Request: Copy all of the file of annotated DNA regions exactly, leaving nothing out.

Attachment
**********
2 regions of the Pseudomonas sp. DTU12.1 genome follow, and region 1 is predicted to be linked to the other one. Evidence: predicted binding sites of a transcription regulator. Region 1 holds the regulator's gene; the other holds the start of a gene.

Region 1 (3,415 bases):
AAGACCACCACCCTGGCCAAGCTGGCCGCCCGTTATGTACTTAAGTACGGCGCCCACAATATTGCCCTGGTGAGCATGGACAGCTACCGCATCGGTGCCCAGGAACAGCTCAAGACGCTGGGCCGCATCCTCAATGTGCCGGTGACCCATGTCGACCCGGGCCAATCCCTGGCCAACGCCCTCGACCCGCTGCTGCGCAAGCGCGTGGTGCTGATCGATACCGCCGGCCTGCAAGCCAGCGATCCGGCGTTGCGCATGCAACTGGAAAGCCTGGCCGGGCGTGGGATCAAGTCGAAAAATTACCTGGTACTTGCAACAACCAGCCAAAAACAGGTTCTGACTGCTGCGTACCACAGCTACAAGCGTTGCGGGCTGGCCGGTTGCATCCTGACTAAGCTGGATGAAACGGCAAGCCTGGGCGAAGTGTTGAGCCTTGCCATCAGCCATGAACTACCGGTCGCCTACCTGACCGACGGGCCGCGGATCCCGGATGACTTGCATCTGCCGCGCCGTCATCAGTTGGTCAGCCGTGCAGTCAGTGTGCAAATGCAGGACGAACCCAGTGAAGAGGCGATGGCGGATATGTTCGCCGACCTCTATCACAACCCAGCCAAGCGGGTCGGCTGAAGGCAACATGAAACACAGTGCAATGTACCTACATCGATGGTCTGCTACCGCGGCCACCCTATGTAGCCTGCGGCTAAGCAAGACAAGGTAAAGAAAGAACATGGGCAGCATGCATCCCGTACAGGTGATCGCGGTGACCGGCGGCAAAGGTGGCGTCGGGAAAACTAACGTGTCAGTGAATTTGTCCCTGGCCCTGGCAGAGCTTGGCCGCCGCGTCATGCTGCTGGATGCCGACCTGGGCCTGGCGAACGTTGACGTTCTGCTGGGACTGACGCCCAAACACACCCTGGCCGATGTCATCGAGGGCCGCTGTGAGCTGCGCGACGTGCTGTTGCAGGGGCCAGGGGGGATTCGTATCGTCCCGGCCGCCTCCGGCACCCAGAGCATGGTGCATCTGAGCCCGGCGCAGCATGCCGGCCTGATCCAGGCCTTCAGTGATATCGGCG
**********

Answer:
2 regions of the Pseudomonas sp. DTU12.1 genome follow, and region 1 is predicted to be linked to the other one. Evidence: predicted binding sites of a transcription regulator. Region 1 holds the regulator's gene; the other holds the start of a gene.

Region 1 (3,415 bases):
AAGACCACCACCCTGGCCAAGCTGGCCGCCCGTTATGTACTTAAGTACGGCGCCCACAATATTGCCCTGGTGAGCATGGACAGCTACCGCATCGGTGCCCAGGAACAGCTCAAGACGCTGGGCCGCATCCTCAATGTGCCGGTGACCCATGTCGACCCGGGCCAATCCCTGGCCAACGCCCTCGACCCGCTGCTGCGCAAGCGCGTGGTGCTGATCGATACCGCCGGCCTGCAAGCCAGCGATCCGGCGTTGCGCATGCAACTGGAAAGCCTGGCCGGGCGTGGGATCAAGTCGAAAAATTACCTGGTACTTGCAACAACCAGCCAAAAACAGGTTCTGACTGCTGCGTACCACAGCTACAAGCGTTGCGGGCTGGCCGGTTGCATCCTGACTAAGCTGGATGAAACGGCAAGCCTGGGCGAAGTGTTGAGCCTTGCCATCAGCCATGAACTACCGGTCGCCTACCTGACCGACGGGCCGCGGATCCCGGATGACTTGCATCTGCCGCGCCGTCATCAGTTGGTCAGCCGTGCAGTCAGTGTGCAAATGCAGGACGAACCCAGTGAAGAGGCGATGGCGGATATGTTCGCCGACCTCTATCACAACCCAGCCAAGCGGGTCGGCTGAAGGCAACATGAAACACAGTGCAATGTACCTACATCGATGGTCTGCTACCGCGGCCACCCTATGTAGCCTGCGGCTAAGCAAGACAAGGTAAAGAAAGAACATGGGCAGCATGCATCCCGTACAGGTGATCGCGGTGACCGGCGGCAAAGGTGGCGTCGGGAAAACTAACGTGTCAGTGAATTTGTCCCTGGCCCTGGCAGAGCTTGGCCGCCGCGTCATGCTGCTGGATGCCGACCTGGGCCTGGCGAACGTTGACGTTCTGCTGGGACTGACGCCCAAACACACCCTGGCCGATGTCATCGAGGGCCGCTGTGAGCTGCGCGACGTGCTGTTGCAGGGGCCAGGGGGGATTCGTATCGTCCCGGCCGCCTCCGGCACCCAGAGCATGGTGCATCTGAGCCCGGCGCAGCATGCCGGCCTGATCCAGGCCTTCAGTGATATCGGCG